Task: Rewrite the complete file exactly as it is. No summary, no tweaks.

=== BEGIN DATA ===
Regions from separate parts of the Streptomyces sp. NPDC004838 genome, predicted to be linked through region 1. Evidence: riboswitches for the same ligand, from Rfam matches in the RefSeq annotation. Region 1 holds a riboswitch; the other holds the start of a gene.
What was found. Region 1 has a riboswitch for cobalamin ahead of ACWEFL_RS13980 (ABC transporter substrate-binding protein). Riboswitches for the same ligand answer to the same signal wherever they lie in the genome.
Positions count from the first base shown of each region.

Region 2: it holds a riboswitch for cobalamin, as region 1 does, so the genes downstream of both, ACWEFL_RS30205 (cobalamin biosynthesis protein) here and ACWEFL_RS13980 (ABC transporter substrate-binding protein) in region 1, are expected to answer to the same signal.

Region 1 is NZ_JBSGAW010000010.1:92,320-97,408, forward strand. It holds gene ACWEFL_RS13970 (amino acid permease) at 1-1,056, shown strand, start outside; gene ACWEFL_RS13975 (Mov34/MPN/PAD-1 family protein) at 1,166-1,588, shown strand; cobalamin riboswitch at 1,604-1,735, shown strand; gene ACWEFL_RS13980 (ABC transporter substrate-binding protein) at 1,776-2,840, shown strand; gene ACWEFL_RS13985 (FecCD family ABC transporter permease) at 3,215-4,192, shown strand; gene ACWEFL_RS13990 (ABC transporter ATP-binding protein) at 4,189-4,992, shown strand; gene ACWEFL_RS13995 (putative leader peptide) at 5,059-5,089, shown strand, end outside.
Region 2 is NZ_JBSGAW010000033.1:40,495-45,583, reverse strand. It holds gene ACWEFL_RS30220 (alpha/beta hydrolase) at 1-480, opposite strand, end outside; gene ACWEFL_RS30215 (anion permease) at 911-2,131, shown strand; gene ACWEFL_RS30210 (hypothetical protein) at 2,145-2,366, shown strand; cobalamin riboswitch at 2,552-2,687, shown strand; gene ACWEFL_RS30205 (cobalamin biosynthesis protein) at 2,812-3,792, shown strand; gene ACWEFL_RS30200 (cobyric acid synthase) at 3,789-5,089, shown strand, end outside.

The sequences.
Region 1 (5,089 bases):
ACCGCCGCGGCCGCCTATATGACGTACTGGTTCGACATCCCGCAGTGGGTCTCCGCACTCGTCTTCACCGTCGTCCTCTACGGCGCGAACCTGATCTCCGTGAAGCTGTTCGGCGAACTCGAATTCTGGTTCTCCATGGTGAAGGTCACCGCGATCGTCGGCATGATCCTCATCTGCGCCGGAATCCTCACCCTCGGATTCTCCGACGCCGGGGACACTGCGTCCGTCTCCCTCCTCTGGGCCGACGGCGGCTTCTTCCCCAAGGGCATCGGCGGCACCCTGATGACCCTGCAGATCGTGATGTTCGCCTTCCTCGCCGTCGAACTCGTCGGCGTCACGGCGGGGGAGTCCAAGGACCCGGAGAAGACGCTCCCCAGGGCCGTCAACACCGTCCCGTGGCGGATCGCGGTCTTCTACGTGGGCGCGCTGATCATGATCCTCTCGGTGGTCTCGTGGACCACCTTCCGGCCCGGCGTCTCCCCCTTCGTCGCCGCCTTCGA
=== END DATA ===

Regions from separate parts of the Streptomyces sp. NPDC004838 genome, predicted to be linked through region 1. Evidence: riboswitches for the same ligand, from Rfam matches in the RefSeq annotation. Region 1 holds a riboswitch; the other holds the start of a gene.
What was found. Region 1 has a riboswitch for cobalamin ahead of ACWEFL_RS13980 (ABC transporter substrate-binding protein). Riboswitches for the same ligand answer to the same signal wherever they lie in the genome.
Positions count from the first base shown of each region.

Region 2: it holds a riboswitch for cobalamin, as region 1 does, so the genes downstream of both, ACWEFL_RS30205 (cobalamin biosynthesis protein) here and ACWEFL_RS13980 (ABC transporter substrate-binding protein) in region 1, are expected to answer to the same signal.

Region 1 is NZ_JBSGAW010000010.1:92,320-97,408, forward strand. It holds gene ACWEFL_RS13970 (amino acid permease) at 1-1,056, shown strand, start outside; gene ACWEFL_RS13975 (Mov34/MPN/PAD-1 family protein) at 1,166-1,588, shown strand; cobalamin riboswitch at 1,604-1,735, shown strand; gene ACWEFL_RS13980 (ABC transporter substrate-binding protein) at 1,776-2,840, shown strand; gene ACWEFL_RS13985 (FecCD family ABC transporter permease) at 3,215-4,192, shown strand; gene ACWEFL_RS13990 (ABC transporter ATP-binding protein) at 4,189-4,992, shown strand; gene ACWEFL_RS13995 (putative leader peptide) at 5,059-5,089, shown strand, end outside.
Region 2 is NZ_JBSGAW010000033.1:40,495-45,583, reverse strand. It holds gene ACWEFL_RS30220 (alpha/beta hydrolase) at 1-480, opposite strand, end outside; gene ACWEFL_RS30215 (anion permease) at 911-2,131, shown strand; gene ACWEFL_RS30210 (hypothetical protein) at 2,145-2,366, shown strand; cobalamin riboswitch at 2,552-2,687, shown strand; gene ACWEFL_RS30205 (cobalamin biosynthesis protein) at 2,812-3,792, shown strand; gene ACWEFL_RS30200 (cobyric acid synthase) at 3,789-5,089, shown strand, end outside.

The sequences.
Region 1 (5,089 bases):
ACCGCCGCGGCCGCCTATATGACGTACTGGTTCGACATCCCGCAGTGGGTCTCCGCACTCGTCTTCACCGTCGTCCTCTACGGCGCGAACCTGATCTCCGTGAAGCTGTTCGGCGAACTCGAATTCTGGTTCTCCATGGTGAAGGTCACCGCGATCGTCGGCATGATCCTCATCTGCGCCGGAATCCTCACCCTCGGATTCTCCGACGCCGGGGACACTGCGTCCGTCTCCCTCCTCTGGGCCGACGGCGGCTTCTTCCCCAAGGGCATCGGCGGCACCCTGATGACCCTGCAGATCGTGATGTTCGCCTTCCTCGCCGTCGAACTCGTCGGCGTCACGGCGGGGGAGTCCAAGGACCCGGAGAAGACGCTCCCCAGGGCCGTCAACACCGTCCCGTGGCGGATCGCGGTCTTCTACGTGGGCGCGCTGATCATGATCCTCTCGGTGGTCTCGTGGACCACCTTCCGGCCCGGCGTCTCCCCCTTCGTCGCCGCCTTCGA